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To treat a psychopath

Abstract

Some people are now quite optimistic about the possibility of treating psychopathy with drugs that directly modulate brain function. I argue that this optimism is misplaced. Psychopathy is a global disorder in an individual’s worldview, including his social and moral outlook. Because of the unity of this Weltanschauung, it is unlikely to be treatable in a piecemeal fashion. Recent neuroscientific methods do not give us much hope that we can replace, in a wholesale manner, problematic views of the world with more socially desirable ones. There are, therefore, principled reasons that psychopathy is so singularly treatment resistant.

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Notes

  1. 1.

    Serotonin reuptake inhibitors (SSRI) and serotonin and norepinephrine reuptake inhibitors (SNRI).

  2. 2.

    In what follows, I am following PCL-R except where noted. That is, I reference emotional and other disorders that are not part of the diagnostic criteria but that have nevertheless been documented by at least some important researchers in the field.

  3. 3.

    Some studies have found that psychopaths have problems recognizing the expression of fear in people’s faces [12], others that they have special problems identifying disgust, but not fear [13]. Sadness recognition might also be a problem, but only in adolescent psychopaths [14]. Vocal affect is another area that has been studied and it would appear that here, too, psychopaths are impaired, but again, only with respect of certain emotions. Bagley and colleagues, for instance, only found evidence for general impaired vocal-semantic sadness recognition (with some difference between primary and secondary psychopaths for other emotions) [15].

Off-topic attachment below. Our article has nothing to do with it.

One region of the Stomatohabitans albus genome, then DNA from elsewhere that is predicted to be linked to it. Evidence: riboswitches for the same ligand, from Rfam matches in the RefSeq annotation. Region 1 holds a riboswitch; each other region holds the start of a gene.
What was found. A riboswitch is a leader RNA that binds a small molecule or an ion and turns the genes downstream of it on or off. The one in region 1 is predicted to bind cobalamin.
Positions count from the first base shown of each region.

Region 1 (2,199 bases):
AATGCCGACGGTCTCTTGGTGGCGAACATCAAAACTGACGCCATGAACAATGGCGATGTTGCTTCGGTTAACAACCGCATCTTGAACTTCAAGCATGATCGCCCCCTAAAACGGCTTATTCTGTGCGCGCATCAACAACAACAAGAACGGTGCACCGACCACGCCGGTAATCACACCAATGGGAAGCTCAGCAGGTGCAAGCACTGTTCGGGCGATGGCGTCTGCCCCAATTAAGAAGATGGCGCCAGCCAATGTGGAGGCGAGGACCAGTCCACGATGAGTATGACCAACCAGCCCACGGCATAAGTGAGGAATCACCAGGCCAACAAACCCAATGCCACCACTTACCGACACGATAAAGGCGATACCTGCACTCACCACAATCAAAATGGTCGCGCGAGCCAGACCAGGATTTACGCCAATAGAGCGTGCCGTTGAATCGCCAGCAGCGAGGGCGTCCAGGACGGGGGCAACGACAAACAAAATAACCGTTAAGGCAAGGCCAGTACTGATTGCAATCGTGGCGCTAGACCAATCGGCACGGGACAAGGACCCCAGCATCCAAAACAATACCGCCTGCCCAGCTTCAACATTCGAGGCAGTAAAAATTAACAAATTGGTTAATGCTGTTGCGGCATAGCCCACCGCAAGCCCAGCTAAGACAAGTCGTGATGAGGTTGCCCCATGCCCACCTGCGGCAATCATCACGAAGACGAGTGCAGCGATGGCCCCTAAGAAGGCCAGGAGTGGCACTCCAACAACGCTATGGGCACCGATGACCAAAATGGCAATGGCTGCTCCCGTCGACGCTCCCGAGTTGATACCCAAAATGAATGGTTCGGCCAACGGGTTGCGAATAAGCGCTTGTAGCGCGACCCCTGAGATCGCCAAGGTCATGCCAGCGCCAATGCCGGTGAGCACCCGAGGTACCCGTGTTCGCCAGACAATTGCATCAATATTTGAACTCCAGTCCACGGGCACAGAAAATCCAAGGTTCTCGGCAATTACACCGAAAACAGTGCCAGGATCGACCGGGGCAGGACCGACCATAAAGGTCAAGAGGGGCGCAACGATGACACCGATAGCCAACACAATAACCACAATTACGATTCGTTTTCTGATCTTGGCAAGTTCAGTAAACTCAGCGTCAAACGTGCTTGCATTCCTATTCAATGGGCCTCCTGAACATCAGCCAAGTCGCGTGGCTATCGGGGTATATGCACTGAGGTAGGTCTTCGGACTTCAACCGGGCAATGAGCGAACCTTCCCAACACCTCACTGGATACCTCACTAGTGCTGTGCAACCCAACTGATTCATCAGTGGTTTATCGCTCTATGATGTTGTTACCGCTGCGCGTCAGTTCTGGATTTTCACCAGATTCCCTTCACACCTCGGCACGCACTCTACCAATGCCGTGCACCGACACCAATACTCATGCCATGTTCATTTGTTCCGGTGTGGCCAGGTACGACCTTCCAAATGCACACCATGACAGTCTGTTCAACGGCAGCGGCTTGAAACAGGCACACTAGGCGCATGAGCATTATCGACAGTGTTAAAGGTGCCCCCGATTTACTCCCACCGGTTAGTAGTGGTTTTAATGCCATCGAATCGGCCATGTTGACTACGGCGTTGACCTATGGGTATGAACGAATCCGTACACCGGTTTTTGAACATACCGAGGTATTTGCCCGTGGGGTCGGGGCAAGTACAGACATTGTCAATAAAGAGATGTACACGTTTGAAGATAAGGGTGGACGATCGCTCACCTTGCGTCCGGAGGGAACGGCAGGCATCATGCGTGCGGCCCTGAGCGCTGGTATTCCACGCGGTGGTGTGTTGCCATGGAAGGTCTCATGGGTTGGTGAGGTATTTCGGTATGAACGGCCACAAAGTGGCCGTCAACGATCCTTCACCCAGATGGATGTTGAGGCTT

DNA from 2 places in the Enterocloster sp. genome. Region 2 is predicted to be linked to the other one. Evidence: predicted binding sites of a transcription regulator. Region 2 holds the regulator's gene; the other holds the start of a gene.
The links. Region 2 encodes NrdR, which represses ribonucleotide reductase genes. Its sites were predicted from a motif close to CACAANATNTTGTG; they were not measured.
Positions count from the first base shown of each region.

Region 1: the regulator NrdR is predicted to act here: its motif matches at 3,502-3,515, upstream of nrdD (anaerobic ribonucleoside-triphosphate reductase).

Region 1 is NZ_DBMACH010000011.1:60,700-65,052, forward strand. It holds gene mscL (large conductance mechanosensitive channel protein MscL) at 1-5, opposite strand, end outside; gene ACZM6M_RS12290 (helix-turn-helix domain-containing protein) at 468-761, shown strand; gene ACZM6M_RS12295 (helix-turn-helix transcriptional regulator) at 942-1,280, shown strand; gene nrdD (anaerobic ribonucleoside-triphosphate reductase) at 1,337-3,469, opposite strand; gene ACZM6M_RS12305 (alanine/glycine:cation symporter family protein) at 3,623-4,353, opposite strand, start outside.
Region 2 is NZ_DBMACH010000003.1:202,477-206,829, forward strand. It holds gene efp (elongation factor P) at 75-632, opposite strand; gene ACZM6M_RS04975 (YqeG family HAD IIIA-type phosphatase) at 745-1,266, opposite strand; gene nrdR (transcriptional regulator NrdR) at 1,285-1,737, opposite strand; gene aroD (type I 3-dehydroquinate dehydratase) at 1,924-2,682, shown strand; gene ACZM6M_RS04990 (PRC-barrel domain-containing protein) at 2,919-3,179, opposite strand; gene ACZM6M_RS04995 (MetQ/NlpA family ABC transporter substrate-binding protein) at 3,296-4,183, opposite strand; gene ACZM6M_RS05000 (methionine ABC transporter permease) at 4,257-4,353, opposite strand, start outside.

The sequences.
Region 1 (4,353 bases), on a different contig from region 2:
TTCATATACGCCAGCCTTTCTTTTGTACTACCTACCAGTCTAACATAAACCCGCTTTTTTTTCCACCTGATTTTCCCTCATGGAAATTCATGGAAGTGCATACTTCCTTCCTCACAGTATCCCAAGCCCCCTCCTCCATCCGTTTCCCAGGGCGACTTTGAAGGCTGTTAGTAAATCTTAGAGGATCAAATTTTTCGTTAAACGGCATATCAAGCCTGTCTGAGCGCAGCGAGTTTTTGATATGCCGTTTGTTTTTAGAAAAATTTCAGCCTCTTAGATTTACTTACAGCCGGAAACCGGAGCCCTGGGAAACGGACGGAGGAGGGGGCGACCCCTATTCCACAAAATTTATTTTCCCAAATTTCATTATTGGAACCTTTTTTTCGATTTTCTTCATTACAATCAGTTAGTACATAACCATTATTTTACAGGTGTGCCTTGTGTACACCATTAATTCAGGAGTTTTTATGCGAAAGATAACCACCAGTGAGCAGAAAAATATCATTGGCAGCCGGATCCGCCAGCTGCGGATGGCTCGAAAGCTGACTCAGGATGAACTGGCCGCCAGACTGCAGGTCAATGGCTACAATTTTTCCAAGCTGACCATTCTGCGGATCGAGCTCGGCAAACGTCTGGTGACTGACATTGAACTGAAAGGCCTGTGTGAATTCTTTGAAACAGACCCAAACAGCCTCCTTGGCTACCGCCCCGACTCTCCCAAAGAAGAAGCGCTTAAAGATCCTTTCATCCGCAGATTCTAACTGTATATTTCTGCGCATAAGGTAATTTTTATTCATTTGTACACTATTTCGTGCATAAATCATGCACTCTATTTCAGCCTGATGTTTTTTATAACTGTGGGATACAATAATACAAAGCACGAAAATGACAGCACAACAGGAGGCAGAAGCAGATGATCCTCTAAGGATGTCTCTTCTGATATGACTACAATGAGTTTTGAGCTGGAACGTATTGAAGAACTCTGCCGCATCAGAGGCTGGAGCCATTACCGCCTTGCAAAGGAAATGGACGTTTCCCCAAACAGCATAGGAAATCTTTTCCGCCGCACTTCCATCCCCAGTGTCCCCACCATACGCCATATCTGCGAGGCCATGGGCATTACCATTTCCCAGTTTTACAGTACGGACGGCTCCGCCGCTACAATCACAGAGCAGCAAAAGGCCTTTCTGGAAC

4. 4.

    I simplify Mealey here a bit. She thinks primary psychopaths are genetically disposed to become psychopaths, whereas the expression of secondary psychopathy is more environmentally determined.

  5. 5.

    But probably this is primarily true for male psychopaths. Since women traditionally do most of the child rearing and psychopaths are notoriously irresponsible, female psychopaths may not fare particularly well in terms of fitness. The prevalence rate of psychopathy among women is much smaller than among men, however [23].

  6. 6.

    Here Chartrand quotes directly from the DSM-IV [8, p. 649].

  7. 7.

    Antisocial personality disorder is a very disputed diagnosis, particularly among psychopathy researchers. Around half of the prison population meets the diagnostic criteria, adding credence to critics who regard it as a thinly veiled “criminality” classification (only a slight advance on “moral insanity”). And many young people, who would have received the diagnosis at one point or other, end up as productive members of society [17]. However, Hare judges that most psychopaths meet the antisocial personality disorder diagnosis [31, p. 92]. Hart and colleagues found that 79.2 % of psychopaths had a diagnosis of antisocial personality disorder, whereas only 30.2 % of inmates with this diagnosis also met the diagnostic criteria for psychopathy (PCL-R) [32].

  8. 8.

    The matter is more complex than it seems at first. The evidence that empathy reduces violence is mixed [3638]. For instance, violent sex offenders often have intact empathy [39]. There is also the additional question of what exactly we mean by “empathy.” In the psychopathy literature, as in many other places, “empathy” may refer to sympathy, empathy, personal distress, emotional reactivity, or emotional contagion [38]. This gives rise to considerable confusion, particularly when considering how to conceptualize the moral impairments of psychopaths [40].

  9. 9.